Man who reloaded gun during rampage to be charged
Aniolina Caimol, 63, the grandmother of shooting victim Micaela Caimol, 7, cries after viewing her grand daughter inside a morgue of a private hospital in Kawit township, Cavite province 16 kilometers (10 miles) south of Manila, Philippines Friday Jan. 4, 2013. A man who was apparently intoxicated has fatally shot eight people, including a child who tried to shield herself behind seat cushions, before he was gunned down by police in a town near the Philippine capital, officials said Friday. (AP Photo/Bullit Marquez)
Published Saturday, January 5, 2013 9:01AM EST
MANILA, Philippines -- A house caretaker who reloaded the pistol of a man who went on a shooting rampage near Manila that left nine people dead is facing multiple murder charges, officials said Saturday.
John Paul Lopez, who worked for the gunman, Ronald Bae, surrendered to authorities late Friday, hours after the rampage, which left eight victims and the gunman dead, said Cavite provincial deputy police chief Dionicio Borromeo.
Eleven people were wounded in the incident in Cavite province's Kawit township, about 16 kilometres (10 miles) south of Manila.
The carnage occurred just days after the death of a 7-year-old girl who was hit in the head by a stray bullet during New Year's Eve revelry in Manila, sparking public criticism over lax gun control in the Philippines. Friday's rampage fueled pressure for more assertive action by authorities to deal with unlicensed firearms.
"This is really one of the worst shooting incidents in the Philippines, after the Maguindanao massacre," Borromeo said, referring to the November 2009 killing of 54 people, including 32 media workers, allegedly by followers of a powerful political clan in the southern Philippines.
Borromeo said Lopez, 27, explained that Bae, 41, had threatened to kill him if he did not reload bullets into the magazines of a .45-calibre pistol used in the killing spree.
Borromeo, however, said Lopez never tried to stop Bae or talk him out of the rampage, whose victims included a pregnant woman and her young daughter and 7-year-old girl.
"We will file a case against him of multiple murder and multiple frustrated murder," Borromeo said.
He also said the Kawit police chief and his deputy have been relieved of their posts by senior police officials while they are being investigated for allegedly not responding to reports that Bae had fired his weapon behind his house four days earlier. Borromeo said records and officers' testimonies indicated they received no such reports.
It was unclear what triggered the rampage, but Bae had a "marital problem" with his wife, whom he left in northern Pampanga province and returned to his old home in Kawit for the New Year, Cavite provincial Gov. Jonvic Remulla said.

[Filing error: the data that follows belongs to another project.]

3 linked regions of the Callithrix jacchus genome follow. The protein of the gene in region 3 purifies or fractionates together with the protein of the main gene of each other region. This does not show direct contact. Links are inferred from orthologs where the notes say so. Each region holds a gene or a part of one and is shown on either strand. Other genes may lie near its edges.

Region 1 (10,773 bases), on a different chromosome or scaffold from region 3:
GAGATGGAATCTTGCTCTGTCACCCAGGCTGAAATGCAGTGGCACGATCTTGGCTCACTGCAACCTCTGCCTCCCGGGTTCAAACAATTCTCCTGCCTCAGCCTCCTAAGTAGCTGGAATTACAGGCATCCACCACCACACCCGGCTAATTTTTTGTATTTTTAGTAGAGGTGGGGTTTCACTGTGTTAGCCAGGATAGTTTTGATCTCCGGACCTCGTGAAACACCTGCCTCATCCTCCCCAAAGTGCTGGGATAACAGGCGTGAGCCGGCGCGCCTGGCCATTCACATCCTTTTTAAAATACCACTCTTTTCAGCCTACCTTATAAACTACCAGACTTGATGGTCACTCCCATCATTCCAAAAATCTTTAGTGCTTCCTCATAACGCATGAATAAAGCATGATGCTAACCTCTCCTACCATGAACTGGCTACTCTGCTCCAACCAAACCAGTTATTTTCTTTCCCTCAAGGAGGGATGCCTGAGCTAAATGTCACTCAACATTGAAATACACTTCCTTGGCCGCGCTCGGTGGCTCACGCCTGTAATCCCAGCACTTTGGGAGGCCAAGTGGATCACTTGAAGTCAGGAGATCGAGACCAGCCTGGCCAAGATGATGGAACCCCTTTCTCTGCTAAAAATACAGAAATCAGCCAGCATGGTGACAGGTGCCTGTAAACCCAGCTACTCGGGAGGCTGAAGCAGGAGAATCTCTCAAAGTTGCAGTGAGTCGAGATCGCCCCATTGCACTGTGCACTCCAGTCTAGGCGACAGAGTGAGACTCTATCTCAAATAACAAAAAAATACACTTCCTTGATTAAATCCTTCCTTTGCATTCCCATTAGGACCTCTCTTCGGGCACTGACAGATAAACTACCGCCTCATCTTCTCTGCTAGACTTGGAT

Bae's wife, Maria Elena, 36, said her husband left their house in Pampanga on Tuesday after a violent confrontation on New Year's Eve when her husband accused her of having an affair, which she denied.
"He was red in the face. It seemed like he was not himself anymore," she said, adding that he was on drugs.
"I am sorry for what my husband has done," she told reporters at a funeral parlour in Kawit with her husband's remains. Addressing families of the victims, she said, "Please don't blame me."
Bae, who was killed in a shootout with police, had been on a "drug and alcohol binge" with his friends since Wednesday, drinking and taking methamphetamine, Remulla said.
Bae also killed a 7-year old girl and wounded her 2-year-old sister and 4-year-old brother, who is his godson. The three children tried to shield themselves behind seat cushions, said their uncle Edwin Lacorte. The two children are in serious condition in a hospital.
Abigail Valte, a spokeswoman for President Benigno Aquino III, said the killings "will certainly fuel the efforts of the (Philippine National Police) in its drive against loose firearms."
Police estimate there are about half a million firearms that are either unlicensed or have expired licenses around the country.
The proliferation of firearms has long fueled crime, political violence and Muslim and communist insurgencies that have raged for decades in parts of the country.
Previous attempts by authorities to clamp down on unregistered weapons have yielded little result.